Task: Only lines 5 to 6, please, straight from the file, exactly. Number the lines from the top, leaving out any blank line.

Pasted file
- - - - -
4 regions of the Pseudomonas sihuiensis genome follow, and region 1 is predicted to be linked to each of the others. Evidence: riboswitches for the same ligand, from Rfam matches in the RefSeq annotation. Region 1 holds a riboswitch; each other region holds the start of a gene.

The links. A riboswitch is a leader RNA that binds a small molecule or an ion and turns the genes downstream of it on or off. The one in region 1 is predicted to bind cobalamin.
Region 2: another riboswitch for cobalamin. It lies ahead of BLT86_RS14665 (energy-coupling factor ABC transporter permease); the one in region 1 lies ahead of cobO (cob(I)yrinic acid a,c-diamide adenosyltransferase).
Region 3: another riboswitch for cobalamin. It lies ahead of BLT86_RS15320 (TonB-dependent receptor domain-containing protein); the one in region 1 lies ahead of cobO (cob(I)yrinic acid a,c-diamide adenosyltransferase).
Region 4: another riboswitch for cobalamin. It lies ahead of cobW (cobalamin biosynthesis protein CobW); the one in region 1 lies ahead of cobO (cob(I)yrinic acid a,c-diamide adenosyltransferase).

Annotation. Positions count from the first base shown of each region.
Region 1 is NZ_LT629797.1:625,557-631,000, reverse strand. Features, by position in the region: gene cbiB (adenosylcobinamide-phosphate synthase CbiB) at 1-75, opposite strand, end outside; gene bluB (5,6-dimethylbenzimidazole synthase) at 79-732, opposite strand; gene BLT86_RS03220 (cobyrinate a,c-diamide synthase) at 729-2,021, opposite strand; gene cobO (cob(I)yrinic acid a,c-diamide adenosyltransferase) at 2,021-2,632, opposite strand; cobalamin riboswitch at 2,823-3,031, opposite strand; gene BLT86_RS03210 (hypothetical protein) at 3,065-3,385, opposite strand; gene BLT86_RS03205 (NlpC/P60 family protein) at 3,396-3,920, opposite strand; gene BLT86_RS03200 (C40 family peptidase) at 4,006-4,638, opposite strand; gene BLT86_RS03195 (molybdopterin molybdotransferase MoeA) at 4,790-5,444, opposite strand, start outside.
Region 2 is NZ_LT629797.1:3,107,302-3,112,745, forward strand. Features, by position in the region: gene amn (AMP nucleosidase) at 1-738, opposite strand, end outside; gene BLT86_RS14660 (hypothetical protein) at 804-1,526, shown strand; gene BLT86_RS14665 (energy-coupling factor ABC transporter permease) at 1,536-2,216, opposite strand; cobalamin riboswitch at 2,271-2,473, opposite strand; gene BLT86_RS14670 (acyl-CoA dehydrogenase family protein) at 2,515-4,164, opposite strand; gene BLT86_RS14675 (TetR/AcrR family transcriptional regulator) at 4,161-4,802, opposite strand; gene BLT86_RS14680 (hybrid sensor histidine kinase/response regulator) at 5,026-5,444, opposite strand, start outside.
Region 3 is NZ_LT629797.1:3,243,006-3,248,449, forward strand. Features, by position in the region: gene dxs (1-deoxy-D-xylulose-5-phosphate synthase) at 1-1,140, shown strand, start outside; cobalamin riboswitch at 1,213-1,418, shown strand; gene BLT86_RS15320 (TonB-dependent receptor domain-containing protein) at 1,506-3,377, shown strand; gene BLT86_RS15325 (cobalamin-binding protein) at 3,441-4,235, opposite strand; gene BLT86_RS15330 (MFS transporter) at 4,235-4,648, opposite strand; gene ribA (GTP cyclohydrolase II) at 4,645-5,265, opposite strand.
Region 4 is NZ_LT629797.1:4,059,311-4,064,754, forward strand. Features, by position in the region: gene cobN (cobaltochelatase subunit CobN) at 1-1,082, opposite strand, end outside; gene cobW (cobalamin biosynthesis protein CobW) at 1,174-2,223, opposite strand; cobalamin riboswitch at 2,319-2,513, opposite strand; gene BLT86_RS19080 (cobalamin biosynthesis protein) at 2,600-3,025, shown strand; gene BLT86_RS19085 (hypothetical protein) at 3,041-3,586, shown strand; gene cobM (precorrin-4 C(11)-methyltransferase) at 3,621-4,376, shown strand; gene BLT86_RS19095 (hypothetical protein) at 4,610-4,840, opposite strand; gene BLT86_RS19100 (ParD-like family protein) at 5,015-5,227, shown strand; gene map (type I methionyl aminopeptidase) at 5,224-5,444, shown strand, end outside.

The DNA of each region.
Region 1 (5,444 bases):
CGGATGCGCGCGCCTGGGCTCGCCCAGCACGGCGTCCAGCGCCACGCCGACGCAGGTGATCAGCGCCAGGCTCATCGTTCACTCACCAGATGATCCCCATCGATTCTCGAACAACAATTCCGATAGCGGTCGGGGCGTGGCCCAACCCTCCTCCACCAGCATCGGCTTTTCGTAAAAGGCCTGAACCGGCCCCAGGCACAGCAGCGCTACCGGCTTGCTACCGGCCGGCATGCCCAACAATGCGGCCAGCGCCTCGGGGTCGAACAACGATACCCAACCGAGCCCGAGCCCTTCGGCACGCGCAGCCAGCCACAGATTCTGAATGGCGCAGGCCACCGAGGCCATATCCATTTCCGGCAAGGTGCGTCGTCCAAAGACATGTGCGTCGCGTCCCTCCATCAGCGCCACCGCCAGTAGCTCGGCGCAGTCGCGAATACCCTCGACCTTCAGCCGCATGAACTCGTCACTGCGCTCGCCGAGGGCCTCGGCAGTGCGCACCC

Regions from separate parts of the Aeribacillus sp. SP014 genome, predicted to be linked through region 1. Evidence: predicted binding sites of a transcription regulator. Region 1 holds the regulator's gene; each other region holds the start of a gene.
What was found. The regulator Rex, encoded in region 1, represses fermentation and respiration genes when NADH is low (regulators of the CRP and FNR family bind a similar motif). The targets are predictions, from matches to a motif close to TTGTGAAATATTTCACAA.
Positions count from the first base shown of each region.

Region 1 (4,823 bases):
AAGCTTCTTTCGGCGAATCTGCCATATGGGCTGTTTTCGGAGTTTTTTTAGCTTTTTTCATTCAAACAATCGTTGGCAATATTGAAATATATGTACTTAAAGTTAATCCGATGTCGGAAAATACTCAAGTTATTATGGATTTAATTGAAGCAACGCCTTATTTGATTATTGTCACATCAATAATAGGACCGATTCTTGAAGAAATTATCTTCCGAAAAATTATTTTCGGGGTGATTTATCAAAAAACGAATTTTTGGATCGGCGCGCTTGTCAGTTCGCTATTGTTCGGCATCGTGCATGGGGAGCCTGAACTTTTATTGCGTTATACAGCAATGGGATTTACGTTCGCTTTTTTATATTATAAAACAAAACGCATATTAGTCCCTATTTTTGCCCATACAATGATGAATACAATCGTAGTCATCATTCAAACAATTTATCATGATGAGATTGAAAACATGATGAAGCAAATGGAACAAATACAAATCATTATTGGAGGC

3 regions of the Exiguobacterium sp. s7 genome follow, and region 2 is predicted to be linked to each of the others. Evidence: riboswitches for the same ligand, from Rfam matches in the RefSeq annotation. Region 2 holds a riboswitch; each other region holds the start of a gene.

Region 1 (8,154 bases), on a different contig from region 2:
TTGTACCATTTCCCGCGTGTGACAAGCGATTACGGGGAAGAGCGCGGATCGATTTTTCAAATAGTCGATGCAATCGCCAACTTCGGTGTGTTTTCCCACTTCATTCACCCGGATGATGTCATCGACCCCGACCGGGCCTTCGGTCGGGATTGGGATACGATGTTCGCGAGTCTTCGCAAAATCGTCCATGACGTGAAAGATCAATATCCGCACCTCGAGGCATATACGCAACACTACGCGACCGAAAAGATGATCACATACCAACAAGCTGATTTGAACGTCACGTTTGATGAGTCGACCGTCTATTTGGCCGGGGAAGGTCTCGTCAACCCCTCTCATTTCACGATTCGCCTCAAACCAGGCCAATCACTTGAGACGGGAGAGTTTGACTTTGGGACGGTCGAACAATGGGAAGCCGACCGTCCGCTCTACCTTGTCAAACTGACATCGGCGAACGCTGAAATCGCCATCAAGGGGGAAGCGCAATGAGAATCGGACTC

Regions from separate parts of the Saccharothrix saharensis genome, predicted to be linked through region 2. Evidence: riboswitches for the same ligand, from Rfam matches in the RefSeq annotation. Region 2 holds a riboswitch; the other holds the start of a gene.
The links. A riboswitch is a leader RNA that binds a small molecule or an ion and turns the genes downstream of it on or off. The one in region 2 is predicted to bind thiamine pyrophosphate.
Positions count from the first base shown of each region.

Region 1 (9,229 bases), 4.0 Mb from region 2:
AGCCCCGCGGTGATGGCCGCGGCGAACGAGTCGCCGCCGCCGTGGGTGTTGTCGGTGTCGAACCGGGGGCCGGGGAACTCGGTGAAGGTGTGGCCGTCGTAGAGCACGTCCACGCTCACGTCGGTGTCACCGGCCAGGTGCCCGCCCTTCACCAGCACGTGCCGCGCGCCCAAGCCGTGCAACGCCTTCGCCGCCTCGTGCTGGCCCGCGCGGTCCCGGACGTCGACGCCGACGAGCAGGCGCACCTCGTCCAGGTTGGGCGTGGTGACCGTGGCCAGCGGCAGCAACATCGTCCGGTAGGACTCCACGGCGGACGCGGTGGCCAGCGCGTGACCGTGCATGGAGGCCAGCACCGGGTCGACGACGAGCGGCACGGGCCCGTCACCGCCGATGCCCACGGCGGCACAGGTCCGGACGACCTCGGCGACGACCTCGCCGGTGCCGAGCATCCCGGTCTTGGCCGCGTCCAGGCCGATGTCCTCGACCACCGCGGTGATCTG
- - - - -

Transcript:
Region 4: another riboswitch for cobalamin. It lies ahead of cobW (cobalamin biosynthesis protein CobW); the one in region 1 lies ahead of cobO (cob(I)yrinic acid a,c-diamide adenosyltransferase).

Annotation. Positions count from the first base shown of each region.